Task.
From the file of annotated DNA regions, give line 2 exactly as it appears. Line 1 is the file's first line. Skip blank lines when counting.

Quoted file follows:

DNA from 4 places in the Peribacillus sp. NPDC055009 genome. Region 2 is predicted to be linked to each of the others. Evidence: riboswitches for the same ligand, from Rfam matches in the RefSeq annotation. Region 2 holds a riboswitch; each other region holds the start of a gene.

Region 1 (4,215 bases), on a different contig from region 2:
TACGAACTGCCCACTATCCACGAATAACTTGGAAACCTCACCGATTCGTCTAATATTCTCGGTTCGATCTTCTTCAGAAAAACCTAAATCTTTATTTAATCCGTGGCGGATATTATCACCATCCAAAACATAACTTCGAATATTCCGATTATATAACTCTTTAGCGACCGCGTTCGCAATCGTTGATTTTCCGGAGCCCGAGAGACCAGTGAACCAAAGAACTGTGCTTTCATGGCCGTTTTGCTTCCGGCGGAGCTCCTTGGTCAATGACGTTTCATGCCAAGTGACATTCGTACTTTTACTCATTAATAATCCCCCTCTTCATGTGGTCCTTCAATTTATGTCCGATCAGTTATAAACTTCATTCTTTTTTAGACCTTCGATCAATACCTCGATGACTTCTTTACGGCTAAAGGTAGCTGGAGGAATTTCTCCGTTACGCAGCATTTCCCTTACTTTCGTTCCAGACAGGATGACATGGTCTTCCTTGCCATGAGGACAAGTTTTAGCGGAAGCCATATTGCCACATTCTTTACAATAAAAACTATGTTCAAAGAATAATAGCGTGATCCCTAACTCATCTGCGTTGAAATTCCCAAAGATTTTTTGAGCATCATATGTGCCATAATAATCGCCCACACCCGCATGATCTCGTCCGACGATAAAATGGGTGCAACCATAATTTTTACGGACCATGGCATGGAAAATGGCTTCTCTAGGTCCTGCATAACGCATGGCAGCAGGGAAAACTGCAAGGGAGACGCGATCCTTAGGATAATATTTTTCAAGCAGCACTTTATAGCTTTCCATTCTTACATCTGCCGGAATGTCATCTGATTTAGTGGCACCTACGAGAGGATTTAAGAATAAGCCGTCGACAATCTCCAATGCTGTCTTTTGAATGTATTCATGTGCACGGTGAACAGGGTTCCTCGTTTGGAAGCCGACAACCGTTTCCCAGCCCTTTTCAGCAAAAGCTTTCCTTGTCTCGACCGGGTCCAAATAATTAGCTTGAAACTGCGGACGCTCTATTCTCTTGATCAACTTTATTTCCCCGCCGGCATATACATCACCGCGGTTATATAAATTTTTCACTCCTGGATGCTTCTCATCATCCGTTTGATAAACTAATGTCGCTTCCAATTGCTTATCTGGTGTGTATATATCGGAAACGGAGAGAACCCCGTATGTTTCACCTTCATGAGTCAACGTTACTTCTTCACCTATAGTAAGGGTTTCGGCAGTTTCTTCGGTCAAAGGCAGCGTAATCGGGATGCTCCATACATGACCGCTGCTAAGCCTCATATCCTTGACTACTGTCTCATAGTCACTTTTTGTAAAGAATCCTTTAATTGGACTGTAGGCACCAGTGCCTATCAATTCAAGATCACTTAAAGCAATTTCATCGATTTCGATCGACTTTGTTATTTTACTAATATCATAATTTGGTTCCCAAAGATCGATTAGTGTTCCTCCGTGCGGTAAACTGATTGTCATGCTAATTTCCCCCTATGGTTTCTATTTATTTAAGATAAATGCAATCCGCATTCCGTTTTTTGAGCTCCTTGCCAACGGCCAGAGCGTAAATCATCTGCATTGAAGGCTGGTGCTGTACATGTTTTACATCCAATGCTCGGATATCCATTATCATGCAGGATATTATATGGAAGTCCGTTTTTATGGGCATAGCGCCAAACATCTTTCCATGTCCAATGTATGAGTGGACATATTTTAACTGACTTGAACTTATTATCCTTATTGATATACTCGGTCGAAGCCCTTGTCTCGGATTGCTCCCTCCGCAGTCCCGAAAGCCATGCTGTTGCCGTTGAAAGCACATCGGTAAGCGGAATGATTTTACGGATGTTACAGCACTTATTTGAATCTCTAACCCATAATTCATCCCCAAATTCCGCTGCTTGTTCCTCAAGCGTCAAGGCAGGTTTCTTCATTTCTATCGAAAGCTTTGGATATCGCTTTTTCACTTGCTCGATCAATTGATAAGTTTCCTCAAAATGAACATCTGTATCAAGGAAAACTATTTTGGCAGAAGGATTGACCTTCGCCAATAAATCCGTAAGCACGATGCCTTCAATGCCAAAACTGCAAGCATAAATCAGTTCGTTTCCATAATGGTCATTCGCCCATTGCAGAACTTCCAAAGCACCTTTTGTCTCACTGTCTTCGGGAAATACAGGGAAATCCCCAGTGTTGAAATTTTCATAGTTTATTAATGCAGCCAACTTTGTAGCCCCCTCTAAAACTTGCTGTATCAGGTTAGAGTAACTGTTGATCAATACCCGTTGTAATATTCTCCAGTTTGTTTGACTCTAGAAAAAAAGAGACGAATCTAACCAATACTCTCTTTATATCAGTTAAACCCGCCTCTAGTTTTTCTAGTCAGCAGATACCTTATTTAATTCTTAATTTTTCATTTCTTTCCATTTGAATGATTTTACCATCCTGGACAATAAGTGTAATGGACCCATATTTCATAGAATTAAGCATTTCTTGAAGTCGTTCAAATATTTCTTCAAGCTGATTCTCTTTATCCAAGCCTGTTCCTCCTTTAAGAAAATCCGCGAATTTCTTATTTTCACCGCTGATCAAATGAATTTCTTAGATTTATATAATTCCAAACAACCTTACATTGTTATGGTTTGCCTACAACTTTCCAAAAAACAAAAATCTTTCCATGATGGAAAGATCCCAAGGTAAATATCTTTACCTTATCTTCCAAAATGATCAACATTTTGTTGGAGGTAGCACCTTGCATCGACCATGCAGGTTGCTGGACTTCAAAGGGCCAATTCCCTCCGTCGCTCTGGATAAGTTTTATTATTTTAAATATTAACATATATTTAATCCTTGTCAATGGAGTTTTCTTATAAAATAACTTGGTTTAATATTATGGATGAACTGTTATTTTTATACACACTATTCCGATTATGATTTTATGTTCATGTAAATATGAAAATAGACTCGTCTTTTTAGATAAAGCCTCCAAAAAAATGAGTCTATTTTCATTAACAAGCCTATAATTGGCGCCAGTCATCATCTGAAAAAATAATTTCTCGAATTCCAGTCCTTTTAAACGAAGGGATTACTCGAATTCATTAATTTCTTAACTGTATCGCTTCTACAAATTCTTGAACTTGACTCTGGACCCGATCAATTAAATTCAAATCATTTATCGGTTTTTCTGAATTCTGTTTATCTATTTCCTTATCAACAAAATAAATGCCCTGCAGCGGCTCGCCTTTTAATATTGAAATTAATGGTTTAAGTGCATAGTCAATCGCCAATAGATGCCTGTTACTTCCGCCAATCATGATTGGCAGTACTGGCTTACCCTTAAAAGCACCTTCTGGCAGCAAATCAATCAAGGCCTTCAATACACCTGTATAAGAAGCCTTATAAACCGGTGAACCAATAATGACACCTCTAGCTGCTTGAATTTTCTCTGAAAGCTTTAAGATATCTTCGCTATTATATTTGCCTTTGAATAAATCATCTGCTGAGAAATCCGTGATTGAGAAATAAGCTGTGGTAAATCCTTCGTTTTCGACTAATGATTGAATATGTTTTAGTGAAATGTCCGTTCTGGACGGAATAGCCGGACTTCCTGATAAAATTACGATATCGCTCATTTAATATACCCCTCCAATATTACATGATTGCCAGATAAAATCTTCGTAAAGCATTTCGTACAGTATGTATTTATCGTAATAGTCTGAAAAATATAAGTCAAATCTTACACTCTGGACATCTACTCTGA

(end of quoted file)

Region 1 (4,215 bases), on a different contig from region 2: